Monday, February 9, 2009

Tutti a Tavola!

When I think of Italy - or perhaps more accurately, when I think of Italians - the things that best define it (or them) are: an abnormal attachment to mothers, the inviolable belief that it's the most beautiful country in the world, and the supremacy of its food. Mama, Italia & pasta: that's Italian. At least in my mind.

And with the rallying cry: tutti a tavola - everyone to the table! - Italians dig into their antipasti and primos and secondos and contorni, their frutti and dolci with gusto. Did they not give us the word gusto? (- actually they didn't. It was the Greeks.)

But I'm not a huge fan of Italian food. At least Italian food in Italy. And it's not because the guidebook staring at me defiantly from the coffee table advises that " ... vegans ... can all be accommodated in Italy with some planning." Planning?!! Is this not the home of the tomato?
(- actually it isn't. It's native to the Americas and was brought to Europe, probably, by Cortes. A Spaniard.)

Yet, in a rare moment of self-indulgence self-reflection, I must own to the fact that it's not Italian food I take exception to but rather the Italian food served in restaurants which by definition are Italian restaurants as they are in Italy. And more specifically, restaurants in the north of the country. So, with no further ado, I present ...

What I Take Exception to

1) Cover charges. In theory the c
operto takes care of the cost of the breadsticks on your table and/or a glass of tap water. In reality, it takes care of the restaurateur's kids' tuition at university. The cover charge can range from a euro & a half to a whole fistful of euros. I have yet to eat a breadstick worth 5 euros. Which leads us to ...

2) The Breadstick. Or the bread. Buy it fresh and you will willingly inhale a whole loaf in 7 seconds. On the table of a restaurant it is invariably cold and hard. Hard meaning stale. Restaurant bread is sad bread. Bread should never be sad.

3) Ordering the primo. Ordering a first course is a
problem for me because, more often than not, pasta is my primo and ordering only a primo effectively brings my meal to an end, and this seems to irritate my waiter. I really don't want to order a meat dish - being a vegetarian notwithstanding - and a vegetable dish to follow my spaghetti al iol. Stick a fork in me because I'm done. Seriously.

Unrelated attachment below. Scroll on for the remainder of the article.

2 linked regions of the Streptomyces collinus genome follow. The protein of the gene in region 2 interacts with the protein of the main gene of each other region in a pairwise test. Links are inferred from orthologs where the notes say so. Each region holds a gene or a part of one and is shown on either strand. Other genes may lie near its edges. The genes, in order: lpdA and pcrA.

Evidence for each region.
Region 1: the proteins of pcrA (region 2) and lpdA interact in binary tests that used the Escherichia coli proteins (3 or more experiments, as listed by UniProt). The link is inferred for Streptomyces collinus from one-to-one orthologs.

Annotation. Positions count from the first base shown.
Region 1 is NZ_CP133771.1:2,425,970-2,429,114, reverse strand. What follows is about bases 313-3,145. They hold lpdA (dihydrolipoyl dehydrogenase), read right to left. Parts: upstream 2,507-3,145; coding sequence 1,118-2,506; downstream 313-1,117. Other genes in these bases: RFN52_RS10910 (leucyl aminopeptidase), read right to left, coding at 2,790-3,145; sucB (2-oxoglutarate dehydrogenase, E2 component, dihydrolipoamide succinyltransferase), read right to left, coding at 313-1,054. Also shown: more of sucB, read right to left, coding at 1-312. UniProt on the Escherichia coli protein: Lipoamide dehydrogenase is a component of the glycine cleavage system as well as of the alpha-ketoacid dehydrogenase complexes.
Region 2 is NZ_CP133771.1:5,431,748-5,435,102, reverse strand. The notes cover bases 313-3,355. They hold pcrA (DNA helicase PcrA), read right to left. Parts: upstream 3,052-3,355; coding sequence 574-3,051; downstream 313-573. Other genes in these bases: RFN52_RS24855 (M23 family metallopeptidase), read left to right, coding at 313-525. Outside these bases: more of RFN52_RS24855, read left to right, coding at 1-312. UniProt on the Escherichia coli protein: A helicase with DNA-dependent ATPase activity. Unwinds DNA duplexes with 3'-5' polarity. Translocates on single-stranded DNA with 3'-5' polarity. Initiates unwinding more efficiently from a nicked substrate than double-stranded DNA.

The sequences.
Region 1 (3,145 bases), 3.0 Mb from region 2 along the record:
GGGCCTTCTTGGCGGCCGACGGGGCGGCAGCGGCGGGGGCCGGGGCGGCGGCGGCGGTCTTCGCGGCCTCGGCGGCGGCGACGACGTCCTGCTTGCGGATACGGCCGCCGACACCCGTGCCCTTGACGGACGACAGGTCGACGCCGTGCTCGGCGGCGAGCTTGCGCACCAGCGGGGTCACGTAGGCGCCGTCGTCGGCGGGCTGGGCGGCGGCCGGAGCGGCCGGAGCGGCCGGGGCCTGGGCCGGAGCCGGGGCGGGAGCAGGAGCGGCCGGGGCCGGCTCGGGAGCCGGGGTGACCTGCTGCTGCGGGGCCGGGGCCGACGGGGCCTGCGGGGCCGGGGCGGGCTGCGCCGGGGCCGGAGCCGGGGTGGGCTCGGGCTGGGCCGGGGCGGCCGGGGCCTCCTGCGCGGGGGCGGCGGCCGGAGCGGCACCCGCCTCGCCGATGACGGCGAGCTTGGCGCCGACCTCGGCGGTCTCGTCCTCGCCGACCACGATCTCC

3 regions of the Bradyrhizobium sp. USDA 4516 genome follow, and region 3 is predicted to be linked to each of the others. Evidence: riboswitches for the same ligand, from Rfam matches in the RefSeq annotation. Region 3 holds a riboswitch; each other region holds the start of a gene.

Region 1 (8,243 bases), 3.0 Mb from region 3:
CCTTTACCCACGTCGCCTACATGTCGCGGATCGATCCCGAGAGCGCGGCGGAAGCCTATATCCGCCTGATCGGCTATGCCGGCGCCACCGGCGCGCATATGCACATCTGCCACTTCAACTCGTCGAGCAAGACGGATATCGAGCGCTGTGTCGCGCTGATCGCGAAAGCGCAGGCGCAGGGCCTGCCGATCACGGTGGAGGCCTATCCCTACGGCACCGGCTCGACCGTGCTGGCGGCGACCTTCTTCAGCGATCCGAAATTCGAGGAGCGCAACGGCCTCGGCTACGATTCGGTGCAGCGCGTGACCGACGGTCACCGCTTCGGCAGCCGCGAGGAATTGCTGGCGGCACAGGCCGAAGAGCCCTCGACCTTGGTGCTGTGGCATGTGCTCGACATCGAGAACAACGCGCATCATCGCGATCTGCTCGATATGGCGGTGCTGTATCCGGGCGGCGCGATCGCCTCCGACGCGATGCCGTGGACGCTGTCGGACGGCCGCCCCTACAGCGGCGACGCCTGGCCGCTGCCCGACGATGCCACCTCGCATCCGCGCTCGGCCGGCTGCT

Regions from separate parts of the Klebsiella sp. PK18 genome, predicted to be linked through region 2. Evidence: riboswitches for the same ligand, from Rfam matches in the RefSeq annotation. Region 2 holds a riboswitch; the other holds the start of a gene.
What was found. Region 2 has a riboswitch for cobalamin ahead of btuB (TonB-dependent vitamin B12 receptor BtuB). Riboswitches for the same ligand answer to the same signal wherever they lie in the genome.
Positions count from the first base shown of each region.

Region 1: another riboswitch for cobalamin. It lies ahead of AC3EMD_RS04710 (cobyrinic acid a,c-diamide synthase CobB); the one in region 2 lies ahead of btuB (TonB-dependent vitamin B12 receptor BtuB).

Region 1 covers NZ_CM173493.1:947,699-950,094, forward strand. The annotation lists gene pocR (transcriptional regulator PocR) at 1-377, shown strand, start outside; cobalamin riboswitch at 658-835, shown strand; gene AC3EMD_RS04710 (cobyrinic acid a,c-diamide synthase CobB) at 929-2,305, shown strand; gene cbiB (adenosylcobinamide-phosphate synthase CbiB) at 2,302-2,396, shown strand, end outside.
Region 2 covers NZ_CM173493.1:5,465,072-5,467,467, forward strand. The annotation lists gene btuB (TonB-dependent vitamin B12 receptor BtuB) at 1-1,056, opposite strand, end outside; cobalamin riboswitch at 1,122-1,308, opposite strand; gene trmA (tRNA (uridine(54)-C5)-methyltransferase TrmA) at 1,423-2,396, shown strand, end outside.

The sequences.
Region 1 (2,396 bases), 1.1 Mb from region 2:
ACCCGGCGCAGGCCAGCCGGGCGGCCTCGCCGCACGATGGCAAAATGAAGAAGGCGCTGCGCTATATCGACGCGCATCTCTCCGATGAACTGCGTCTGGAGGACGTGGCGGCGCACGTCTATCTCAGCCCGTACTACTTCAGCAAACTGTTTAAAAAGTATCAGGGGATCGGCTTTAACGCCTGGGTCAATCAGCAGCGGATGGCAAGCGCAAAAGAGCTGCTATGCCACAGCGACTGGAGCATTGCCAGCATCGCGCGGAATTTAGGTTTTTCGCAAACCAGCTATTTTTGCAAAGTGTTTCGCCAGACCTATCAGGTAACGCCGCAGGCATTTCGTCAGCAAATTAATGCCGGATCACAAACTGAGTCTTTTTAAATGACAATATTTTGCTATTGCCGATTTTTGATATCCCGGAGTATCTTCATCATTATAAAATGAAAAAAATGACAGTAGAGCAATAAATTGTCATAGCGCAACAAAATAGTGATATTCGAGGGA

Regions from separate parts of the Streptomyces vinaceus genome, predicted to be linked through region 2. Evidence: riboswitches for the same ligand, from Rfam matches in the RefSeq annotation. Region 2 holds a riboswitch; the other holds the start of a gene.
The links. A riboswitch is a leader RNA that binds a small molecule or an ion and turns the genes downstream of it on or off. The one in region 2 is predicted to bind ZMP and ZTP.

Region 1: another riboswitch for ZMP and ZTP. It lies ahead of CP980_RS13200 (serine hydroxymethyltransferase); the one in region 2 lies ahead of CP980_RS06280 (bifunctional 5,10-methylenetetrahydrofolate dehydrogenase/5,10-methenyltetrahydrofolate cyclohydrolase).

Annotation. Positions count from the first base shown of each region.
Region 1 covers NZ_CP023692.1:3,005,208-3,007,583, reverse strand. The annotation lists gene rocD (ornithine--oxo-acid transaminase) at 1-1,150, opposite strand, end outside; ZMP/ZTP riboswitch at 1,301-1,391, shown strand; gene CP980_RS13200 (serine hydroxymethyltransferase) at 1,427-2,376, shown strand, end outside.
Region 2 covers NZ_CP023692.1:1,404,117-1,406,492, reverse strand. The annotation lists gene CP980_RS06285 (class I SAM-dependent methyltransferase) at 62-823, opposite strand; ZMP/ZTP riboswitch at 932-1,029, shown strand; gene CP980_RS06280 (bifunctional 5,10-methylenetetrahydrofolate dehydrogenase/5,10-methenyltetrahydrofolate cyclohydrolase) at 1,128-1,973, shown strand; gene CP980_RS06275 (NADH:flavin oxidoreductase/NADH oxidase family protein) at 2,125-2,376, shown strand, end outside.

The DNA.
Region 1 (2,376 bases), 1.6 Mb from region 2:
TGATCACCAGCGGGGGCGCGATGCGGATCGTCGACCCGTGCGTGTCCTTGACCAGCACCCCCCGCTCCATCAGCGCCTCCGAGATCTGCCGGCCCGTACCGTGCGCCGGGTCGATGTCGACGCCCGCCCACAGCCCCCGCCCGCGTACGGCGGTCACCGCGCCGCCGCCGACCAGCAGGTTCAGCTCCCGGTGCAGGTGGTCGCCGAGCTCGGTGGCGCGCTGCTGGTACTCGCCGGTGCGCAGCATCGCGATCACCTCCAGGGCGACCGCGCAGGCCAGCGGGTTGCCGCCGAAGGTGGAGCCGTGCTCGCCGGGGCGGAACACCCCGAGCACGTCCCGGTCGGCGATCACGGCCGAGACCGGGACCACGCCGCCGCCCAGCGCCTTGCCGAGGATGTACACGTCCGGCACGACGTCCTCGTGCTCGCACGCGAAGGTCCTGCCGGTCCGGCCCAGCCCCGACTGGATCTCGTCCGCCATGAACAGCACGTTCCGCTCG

4) The pacing. This isn't about the slow food movement - I have no bone to pick with pacing your meal over 4 hours. My issue is that when you order a primo, secondo and a
contorni, you normally receive all 3 courses separately. So a typical meal of pasta, a plate of some dead animal and then a salad or side of veg will be brought to your table one after the other. Thank God those breadsticks are there.

5) The flavour. Again, limiting myself to vegetarian dishes, I've been on the receiving end of a lot of bland food. The Land of Basil has let me down
(- actually it isn't. It's native to India and Iran.). Why is everything created with a tomato here so tasteless? Friends of mine never cast their shadows inside a restaurant without a bottle of spice tucked away in a purse. It astounds me to admit that I have had better - and by better I mean more flavourful - Italian food in Morocco. O the shame of it all!

Perhaps food is served up differently in the south where the sun kisses the earth with more - well - gusto. After all, it's overcast and rainy and foggy here and perhaps that's coloured (or discoloured) the food somewhat. And frankly, I am disappointed that I've been disappointed. After 4 months in Slovakia my taste buds yearned to be titillated. But this is not to say that I haven't had excellent meals since I've been here because I have: I can now recommend a kick-ass Indian restaurant in Ferrara and an equally fabulous Middle Eastern one in Venice.


I do accept the fact that most people would disagree with me wholeheartedly because, for many, Italy is a sacred cow. But to conclude rather hamfistedly with that analogy, the Italian sacred cow would be served up with stale dinner rolls and a plate of green beans to follow and have a cover charge smacked on top. Thank God the wine is so good.

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